According to the report, “companies increasing their debt 100% or more since 2007 had an 800% increase in cash on hand, although their CCC worsened by 51%. The companies that decreased their debt since 2007 have, on average had a 225% increase in cash on hand but their CCC improved 27%.” In other words, just because a company has more cash doesn’t mean that the CCC will improve. Moreover, the rising presence of debt shows a “worrying increase” according to the survey results and corporates should be concerned about the long term risks.
“Some companies have taken on debt instead of focusing on cash flow management techniques to optimise cash internally,” says Steiner. In fact, working capital is only a corporate focus for 124 companies (13%) in REL’s study. “There are talks of a rate hike happening in Europe next year and that’s a cause for concern because what is going to be the source of capital expenditures and dividends for some corporates? You can’t simply continue borrowing and become overleveraged,” he notes.
As mentioned above, REL’s results show that companies with large debt had the worst cash management performance, and those focused on reducing debt saw improvement to their CCC. Nevertheless, there are few companies that improve their CCC consistently year-on-year. “If we take the REL 1000, there are 124 that improved their CCC every year for the past three years (only 13%). If you go back a further five and seven years, there’s only 33 companies (3%) and four companies (less than a percent) respectively. The point is that the weeds grow back; sustaining improvement is pretty rare,” explains Steiner.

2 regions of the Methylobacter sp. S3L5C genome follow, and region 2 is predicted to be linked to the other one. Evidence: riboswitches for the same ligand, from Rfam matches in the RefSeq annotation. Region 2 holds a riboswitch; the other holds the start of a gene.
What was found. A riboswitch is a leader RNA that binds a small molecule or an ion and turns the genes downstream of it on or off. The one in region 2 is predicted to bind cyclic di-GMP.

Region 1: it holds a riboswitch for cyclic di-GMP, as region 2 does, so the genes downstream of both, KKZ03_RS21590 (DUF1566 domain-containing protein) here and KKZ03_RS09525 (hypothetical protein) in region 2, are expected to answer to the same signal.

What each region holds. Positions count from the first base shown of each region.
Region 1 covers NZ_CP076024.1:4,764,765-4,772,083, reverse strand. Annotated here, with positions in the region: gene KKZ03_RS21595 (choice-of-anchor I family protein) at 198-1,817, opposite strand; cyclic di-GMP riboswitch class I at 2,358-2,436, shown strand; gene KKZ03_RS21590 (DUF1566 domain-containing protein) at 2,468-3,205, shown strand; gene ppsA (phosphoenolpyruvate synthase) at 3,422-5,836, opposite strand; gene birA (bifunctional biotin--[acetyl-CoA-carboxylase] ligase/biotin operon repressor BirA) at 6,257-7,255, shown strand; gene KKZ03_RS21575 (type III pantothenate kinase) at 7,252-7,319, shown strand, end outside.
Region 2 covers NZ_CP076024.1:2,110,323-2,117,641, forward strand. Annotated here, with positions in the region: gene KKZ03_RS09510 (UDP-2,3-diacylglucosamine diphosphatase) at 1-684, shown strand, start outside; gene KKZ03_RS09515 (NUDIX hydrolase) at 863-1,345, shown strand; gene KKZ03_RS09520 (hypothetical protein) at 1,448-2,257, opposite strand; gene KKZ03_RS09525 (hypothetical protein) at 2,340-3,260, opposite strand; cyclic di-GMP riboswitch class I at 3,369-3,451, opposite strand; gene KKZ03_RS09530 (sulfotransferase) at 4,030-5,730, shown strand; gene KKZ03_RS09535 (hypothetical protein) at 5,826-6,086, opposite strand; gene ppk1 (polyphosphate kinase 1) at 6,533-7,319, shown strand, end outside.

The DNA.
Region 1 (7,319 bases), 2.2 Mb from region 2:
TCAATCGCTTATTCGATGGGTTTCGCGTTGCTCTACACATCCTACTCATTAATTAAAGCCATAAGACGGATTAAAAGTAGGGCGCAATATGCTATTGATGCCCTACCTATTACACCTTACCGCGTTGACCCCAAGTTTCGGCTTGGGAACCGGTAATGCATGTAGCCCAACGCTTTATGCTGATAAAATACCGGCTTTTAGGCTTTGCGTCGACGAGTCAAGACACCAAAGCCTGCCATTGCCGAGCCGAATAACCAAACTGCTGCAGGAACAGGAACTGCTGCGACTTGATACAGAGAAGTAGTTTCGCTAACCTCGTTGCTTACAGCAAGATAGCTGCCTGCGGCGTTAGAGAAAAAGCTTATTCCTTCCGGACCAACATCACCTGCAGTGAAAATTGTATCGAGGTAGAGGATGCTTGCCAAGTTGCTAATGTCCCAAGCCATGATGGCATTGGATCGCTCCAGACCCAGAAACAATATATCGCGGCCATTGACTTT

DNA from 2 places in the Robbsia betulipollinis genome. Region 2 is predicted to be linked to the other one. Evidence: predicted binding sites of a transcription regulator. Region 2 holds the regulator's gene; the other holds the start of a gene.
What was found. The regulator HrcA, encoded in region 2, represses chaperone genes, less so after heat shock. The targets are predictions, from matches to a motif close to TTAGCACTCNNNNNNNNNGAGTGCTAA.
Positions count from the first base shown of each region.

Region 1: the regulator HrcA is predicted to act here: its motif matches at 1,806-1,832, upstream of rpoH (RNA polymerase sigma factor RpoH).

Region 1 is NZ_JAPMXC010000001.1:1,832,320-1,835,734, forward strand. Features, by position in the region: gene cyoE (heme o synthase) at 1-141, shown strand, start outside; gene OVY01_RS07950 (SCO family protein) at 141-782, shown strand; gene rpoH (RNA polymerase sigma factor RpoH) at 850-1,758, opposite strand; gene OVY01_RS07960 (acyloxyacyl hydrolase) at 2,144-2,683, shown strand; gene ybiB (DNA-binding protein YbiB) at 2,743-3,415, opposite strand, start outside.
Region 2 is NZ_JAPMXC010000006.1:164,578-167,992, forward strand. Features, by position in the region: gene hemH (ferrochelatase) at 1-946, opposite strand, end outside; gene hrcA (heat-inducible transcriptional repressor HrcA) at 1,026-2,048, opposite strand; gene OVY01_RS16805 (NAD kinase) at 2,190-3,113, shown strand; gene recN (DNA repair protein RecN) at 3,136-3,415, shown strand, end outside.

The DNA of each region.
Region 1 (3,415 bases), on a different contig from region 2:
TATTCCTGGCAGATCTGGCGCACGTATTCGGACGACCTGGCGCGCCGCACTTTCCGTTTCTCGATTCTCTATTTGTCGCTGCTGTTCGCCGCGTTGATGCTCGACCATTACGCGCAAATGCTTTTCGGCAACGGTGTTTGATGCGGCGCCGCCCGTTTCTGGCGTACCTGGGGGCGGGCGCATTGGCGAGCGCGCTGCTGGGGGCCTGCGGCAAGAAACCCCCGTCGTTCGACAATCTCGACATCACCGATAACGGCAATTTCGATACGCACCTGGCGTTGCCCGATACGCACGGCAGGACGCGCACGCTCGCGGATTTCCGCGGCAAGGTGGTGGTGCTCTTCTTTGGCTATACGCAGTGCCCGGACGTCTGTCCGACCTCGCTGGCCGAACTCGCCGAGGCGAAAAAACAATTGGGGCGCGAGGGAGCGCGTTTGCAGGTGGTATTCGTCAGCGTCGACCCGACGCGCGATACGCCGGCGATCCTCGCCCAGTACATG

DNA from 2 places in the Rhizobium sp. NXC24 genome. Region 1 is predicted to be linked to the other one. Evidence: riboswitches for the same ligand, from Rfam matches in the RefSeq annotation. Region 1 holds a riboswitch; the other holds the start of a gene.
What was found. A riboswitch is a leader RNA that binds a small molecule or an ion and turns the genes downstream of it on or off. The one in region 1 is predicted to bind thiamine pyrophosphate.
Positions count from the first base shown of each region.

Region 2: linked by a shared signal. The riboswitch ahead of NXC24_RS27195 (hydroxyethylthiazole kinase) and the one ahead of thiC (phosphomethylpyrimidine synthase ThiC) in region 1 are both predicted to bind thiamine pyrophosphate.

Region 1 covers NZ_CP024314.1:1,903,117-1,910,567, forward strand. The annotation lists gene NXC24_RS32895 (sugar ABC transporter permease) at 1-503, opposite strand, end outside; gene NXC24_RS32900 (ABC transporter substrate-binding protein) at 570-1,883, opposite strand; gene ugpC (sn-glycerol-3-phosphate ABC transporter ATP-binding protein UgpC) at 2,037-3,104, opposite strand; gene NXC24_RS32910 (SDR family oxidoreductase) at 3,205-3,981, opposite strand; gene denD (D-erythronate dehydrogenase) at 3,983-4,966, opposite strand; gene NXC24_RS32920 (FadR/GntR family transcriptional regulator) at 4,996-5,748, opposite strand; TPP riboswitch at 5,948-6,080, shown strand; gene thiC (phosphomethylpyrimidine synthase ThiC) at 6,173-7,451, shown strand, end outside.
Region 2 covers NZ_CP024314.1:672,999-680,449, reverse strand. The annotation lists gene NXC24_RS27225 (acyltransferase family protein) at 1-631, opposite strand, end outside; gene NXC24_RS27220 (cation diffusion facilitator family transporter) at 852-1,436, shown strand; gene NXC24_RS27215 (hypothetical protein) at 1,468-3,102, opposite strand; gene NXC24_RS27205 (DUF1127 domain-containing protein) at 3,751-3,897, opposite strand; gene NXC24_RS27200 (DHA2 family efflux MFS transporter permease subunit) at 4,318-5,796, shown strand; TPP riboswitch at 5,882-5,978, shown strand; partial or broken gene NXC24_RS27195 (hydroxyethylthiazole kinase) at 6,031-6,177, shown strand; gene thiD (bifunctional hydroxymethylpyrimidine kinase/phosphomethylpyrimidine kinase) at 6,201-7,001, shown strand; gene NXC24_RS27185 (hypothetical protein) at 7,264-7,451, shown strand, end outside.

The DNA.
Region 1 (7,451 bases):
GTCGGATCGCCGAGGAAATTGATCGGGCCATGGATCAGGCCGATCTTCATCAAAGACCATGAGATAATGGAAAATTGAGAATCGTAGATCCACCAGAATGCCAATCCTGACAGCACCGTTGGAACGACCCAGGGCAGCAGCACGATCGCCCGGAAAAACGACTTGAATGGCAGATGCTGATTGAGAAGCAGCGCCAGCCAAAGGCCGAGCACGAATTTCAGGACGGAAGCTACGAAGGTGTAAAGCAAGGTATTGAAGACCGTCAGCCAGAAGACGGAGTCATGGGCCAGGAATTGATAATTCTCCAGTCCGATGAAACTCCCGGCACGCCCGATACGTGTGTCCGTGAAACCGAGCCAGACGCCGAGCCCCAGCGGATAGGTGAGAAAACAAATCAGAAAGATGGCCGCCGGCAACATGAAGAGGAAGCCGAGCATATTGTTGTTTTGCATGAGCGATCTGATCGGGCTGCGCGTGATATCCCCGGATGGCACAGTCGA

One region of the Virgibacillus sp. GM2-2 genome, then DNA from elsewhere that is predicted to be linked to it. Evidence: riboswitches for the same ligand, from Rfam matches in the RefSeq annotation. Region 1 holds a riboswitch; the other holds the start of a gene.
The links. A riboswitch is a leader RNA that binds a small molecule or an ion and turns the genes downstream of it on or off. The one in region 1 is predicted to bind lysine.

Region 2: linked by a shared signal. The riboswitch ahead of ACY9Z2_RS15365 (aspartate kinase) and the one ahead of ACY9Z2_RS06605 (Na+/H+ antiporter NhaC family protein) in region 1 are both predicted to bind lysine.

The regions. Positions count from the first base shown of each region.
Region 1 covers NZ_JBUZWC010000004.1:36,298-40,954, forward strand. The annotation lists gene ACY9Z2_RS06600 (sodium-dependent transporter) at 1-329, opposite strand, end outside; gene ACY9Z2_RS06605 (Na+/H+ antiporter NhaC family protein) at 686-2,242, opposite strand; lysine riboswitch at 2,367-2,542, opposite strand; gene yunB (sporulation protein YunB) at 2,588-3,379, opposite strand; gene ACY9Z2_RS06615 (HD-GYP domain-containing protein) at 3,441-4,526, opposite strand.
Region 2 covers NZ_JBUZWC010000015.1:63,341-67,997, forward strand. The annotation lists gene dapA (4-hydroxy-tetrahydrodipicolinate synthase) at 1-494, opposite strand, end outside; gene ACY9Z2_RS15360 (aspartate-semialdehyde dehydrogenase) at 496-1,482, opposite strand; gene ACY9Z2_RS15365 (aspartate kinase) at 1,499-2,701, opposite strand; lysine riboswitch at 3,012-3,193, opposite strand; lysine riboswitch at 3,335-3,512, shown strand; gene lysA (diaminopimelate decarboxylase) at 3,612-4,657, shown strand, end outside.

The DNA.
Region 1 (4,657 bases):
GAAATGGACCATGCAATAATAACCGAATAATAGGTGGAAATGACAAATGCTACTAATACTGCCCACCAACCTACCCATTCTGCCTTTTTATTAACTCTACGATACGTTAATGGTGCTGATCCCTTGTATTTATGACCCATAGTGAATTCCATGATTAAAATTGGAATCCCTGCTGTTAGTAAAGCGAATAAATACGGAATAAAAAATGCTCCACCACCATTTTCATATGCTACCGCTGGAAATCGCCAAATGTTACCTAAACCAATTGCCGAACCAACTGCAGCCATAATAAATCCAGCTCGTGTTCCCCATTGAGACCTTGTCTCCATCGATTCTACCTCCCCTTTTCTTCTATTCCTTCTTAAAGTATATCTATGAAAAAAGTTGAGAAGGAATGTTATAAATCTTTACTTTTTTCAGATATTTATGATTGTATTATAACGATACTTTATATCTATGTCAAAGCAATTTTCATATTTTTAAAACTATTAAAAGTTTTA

It seems therefore that many European corporates would do well to reflect on their cash management techniques and capital structures. “Be wary of simply taking the easy road and increasing debt. There is a balance somewhere in between borrowing and committing time and resources to maximising the internal generation of cash,” notes Steiner. Furthermore, “those companies that are currently poor performers are going to have a longer road ahead and more challenges to generate cash internally when the external finance markets aren’t as viable or attractive.”
Starting points for improvements
Although Steiner believes “it’s going to get worse before it gets better” as companies will continue to take advantage of market conditions until that interest rate hike comes, what should treasurers with a longer-term view be thinking of? According to Steiner, there are a few good starting points:
Metrics, metrics, metrics.
“We have a lot of clients that don’t have an understanding of the different working capital components,” says Steiner. Knowing where you are as an organisation in terms of days payables outstanding (DPO), days sales outstanding (DSO) and days inventory outstanding (DIO) is critical before you can look at improving the CCC.
Comparison with peers.
Once you have these metrics, it is also useful to understand where your peers and competitors are. Steiner explains: “The two biggest areas that impact those peer benchmarks are the country you’re located in and the industry you operate in.”
Understanding your performance internally (metrics) and externally (peer comparison) will illustrate where opportunities could lie. “Knowing the ‘size of the prize’ helps dictate whether or not it’s something that these companies should focus on.”